Afghanistan Documentary ‘Frame by Frame’ Is Catching Attention

Afghanistan Documentary 'Frame by Frame' Is Catching Attention

Like politicians who carp about “tax-and-spend” liberals (never mind that Obama has reduced the deficit, and taxes) commentators on the Oscar doc race seem to think it’s still 1997— when Spike Lee was complaining, with some justification, that the odds of beating a Holocaust film for Best Doc were worse than being the Knicks, down 10 points in the fourth quarter.
   
Lee’s “Four Little Girls” lost to “The Long Way Home” (arguably, an act of larceny). But a Holocaust-related movie hasn’t won since 2000 (“Into the Arms of Strangers: Stories of the Kindertransport”) and in more recent years, the doc branch—and those who ultimately vote in the finals— have generally been making selections off Doc Lite menu. Over the last 10 years, the winners have included two music docs, one about penguins, one about dolphins, one about football and one about a man on a wire.
   
It’s hard to say how much past history influences the choices, or how the doc branch responds to criticism (on the face of it, Spike seems to have had an effect). But if they want to pick a movie that’s beautiful, empathetic and deals with harsh political realities while still elevating one’s faith in humanity, they could look toward “Frame by Frame” (Oscar-qualifying one-week runs in LA, November 6th, NY November 20) which seems to have come out of nowhere just as the doc steeplechase is entering the final turn.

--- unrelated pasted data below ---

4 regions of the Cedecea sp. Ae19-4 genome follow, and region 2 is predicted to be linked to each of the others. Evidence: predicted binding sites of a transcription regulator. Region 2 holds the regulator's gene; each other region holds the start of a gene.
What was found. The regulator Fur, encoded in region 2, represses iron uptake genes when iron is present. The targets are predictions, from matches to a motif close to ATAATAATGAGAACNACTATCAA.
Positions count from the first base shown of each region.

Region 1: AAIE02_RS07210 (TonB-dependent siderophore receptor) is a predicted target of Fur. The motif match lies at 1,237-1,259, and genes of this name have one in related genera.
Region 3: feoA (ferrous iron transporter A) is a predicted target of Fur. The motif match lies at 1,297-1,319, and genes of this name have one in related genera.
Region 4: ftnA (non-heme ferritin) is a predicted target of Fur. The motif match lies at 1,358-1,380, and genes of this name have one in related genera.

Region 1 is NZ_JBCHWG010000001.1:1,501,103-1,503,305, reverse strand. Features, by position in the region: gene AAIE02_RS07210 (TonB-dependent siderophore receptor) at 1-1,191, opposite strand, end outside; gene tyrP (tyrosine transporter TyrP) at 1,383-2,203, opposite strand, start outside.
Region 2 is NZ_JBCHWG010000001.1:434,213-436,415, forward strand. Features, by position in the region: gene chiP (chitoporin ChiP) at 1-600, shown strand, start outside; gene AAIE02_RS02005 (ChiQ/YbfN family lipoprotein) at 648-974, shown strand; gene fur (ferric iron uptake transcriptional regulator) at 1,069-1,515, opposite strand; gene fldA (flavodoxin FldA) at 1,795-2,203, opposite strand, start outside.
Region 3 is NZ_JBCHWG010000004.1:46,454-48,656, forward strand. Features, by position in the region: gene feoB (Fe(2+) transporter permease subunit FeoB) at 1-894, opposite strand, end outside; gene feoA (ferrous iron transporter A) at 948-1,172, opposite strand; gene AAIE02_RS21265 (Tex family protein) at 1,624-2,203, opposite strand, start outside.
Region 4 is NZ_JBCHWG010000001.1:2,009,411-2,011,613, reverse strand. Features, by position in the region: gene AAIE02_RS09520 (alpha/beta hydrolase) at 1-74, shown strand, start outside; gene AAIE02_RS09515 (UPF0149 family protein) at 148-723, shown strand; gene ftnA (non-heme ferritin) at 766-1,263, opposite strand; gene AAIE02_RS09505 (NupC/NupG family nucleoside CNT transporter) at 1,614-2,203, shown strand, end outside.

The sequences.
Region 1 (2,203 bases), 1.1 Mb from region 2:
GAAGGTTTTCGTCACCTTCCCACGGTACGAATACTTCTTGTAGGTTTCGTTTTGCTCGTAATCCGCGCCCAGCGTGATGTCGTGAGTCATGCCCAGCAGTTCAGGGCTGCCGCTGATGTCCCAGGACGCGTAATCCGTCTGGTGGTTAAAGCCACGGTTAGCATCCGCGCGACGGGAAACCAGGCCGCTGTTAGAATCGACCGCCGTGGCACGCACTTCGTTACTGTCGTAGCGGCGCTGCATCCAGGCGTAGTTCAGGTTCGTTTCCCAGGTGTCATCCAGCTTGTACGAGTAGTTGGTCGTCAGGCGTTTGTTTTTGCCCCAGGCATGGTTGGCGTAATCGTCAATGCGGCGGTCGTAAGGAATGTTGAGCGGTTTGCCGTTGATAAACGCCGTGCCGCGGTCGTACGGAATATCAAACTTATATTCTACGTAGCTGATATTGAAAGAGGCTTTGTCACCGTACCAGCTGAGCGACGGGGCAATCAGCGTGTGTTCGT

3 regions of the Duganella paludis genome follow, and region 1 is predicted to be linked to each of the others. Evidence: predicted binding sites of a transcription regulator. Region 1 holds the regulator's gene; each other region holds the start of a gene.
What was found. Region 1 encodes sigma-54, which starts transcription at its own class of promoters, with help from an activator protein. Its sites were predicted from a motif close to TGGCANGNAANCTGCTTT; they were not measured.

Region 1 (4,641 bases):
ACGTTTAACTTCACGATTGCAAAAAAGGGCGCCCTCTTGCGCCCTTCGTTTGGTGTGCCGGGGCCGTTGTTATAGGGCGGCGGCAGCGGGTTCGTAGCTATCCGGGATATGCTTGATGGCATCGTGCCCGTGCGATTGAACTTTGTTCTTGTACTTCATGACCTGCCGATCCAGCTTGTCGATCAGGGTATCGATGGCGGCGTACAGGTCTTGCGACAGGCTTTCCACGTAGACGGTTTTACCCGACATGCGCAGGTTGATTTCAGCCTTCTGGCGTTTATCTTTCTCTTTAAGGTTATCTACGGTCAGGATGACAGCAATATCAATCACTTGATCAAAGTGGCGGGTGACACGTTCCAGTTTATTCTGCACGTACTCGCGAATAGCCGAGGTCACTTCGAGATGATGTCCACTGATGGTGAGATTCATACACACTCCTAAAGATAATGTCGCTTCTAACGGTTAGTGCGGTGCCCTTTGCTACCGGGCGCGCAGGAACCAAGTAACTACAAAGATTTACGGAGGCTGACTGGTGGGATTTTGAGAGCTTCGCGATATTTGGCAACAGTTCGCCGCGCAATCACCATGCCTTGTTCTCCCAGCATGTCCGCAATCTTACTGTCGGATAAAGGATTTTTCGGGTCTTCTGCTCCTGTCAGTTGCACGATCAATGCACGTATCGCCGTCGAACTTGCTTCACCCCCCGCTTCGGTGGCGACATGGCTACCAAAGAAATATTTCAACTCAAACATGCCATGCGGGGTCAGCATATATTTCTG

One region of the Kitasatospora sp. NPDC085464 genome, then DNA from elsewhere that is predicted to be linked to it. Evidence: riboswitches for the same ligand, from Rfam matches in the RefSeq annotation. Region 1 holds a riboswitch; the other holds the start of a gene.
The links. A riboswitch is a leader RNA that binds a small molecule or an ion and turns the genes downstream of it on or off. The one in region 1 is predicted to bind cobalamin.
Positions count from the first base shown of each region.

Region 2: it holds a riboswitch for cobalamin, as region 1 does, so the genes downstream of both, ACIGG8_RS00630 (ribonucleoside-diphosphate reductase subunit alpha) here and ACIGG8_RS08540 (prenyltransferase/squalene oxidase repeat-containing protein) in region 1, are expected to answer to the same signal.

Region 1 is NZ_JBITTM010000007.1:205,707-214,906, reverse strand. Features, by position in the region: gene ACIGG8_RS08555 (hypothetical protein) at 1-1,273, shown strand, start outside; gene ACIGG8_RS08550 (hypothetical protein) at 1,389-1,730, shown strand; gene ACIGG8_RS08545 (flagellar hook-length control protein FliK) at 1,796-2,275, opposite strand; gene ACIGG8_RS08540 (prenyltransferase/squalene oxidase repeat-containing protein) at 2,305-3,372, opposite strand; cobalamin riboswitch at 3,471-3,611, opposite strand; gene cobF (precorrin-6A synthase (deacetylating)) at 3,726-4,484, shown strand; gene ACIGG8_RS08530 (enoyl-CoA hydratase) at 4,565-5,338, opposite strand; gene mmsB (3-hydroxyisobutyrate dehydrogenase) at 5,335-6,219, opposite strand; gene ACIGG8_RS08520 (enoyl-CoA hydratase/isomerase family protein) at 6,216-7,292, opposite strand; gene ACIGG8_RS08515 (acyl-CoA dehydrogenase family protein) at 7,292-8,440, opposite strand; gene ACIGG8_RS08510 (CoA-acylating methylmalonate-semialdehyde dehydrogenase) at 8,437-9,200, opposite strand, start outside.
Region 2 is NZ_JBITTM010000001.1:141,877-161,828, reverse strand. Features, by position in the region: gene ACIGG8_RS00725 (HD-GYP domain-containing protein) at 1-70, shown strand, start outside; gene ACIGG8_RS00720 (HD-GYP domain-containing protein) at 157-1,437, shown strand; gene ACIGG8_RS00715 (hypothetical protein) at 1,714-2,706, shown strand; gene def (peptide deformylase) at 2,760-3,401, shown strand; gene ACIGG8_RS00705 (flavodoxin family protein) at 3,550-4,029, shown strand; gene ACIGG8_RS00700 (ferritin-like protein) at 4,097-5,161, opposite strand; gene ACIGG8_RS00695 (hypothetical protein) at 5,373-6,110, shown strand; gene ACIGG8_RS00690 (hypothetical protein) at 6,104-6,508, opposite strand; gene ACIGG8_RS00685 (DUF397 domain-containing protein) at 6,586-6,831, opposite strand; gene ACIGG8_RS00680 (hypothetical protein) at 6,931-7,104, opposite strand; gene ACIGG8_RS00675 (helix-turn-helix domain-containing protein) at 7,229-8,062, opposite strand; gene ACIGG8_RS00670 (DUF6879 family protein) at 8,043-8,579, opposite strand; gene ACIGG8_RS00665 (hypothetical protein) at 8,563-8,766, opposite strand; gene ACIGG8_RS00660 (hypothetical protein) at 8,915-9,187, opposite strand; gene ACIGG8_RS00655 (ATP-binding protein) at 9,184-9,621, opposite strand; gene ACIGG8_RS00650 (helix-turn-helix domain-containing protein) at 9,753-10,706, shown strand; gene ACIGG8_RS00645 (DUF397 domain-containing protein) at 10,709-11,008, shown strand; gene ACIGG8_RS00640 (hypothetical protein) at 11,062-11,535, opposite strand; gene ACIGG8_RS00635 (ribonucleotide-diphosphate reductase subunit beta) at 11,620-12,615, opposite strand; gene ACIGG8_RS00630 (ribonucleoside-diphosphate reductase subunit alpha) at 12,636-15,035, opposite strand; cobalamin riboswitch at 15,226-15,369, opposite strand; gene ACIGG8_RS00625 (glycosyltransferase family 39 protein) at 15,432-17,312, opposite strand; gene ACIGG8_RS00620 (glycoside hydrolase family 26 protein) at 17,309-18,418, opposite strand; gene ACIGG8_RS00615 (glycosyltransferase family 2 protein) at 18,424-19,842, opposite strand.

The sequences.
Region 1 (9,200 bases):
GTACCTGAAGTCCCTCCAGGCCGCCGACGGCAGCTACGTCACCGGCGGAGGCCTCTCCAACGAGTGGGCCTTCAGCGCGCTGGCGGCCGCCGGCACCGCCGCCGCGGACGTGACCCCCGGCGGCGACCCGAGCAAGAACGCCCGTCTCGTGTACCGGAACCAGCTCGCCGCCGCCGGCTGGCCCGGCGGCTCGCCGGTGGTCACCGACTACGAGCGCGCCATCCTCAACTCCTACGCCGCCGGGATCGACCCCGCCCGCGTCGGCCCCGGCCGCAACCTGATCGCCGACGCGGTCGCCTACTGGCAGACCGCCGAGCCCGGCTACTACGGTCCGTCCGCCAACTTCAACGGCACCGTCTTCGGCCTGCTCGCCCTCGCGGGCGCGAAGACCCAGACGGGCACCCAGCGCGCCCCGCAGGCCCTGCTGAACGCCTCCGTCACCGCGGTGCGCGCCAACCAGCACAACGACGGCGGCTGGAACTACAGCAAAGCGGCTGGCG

Co-directed by first-timers Alexandria Bombach and Mo Scarpelli, it’s about the emergence of photojournalism in Afghanistan since the 2001 U.S. invasion — and a lifting of the ban on all photography, imposed by the Taliban when it came to power in 1996. (And which could become law again, should the power dynamic shift yet again).

   
Bombach, originally from New Mexico (and a resident of “the road” for the last five or so years) had set out to make a short, but one thing led to another, Scarpelli came on board and what has resulted is a visually elegant, deftly edited piece, one which shows the beauty of Afghanistan in a way the West virtually never sees. The people, too – the four photographers profiled by “Frame by Frame” take their own courage and intensity in stride, the film doesn’t beat us over the head with it either, but it doesn’t have to: Nothing they do requires anything less than cojones the size of a camel.
   
And that particularly applies to Farzana Wahidy, the most prominent female photo-journalists in Afghanistan, one who specializes in the plight of women in a fundamentalist Islamic society — which of course is her plight, too, and that of Bombach and Scarpelli, who went everywhere their subjects did, and managed to get some truly remarkable footage. “I think being a women there actually helped in some cases,” Bombach said during a screening Manhattan, “because you’re not taken seriously.”

One conversation she captured, involving a doctor at a burn hospital in Herat where Wahidy wants to interview women who have self-immolated, something the doctor hedges about, and then denies exists, and then explains that the political situation locally will put him in peril if he admits anything and then asks them to not to photograph — all the while providing a very eloquent case study of his own about terror and intimidation. And he does it as if the cameras aren’t there, perhaps because they’re being held by women.—John Anderson 

More details below about how this remarkable film got made in Anne Thompson’s interview with Bombach, who started shooting video at 13, studied business but shot videos in college, and graduated at the height of the recession. “There was no work, so I decided to do what I want to do,” she told me at the BendFilm Festival in Oregon. “In 2009 I started my production company.” This young doc nomad is at the start of a promising career indeed.
Anne Thompson: How did you meet your directing partner Mo Scarpelli?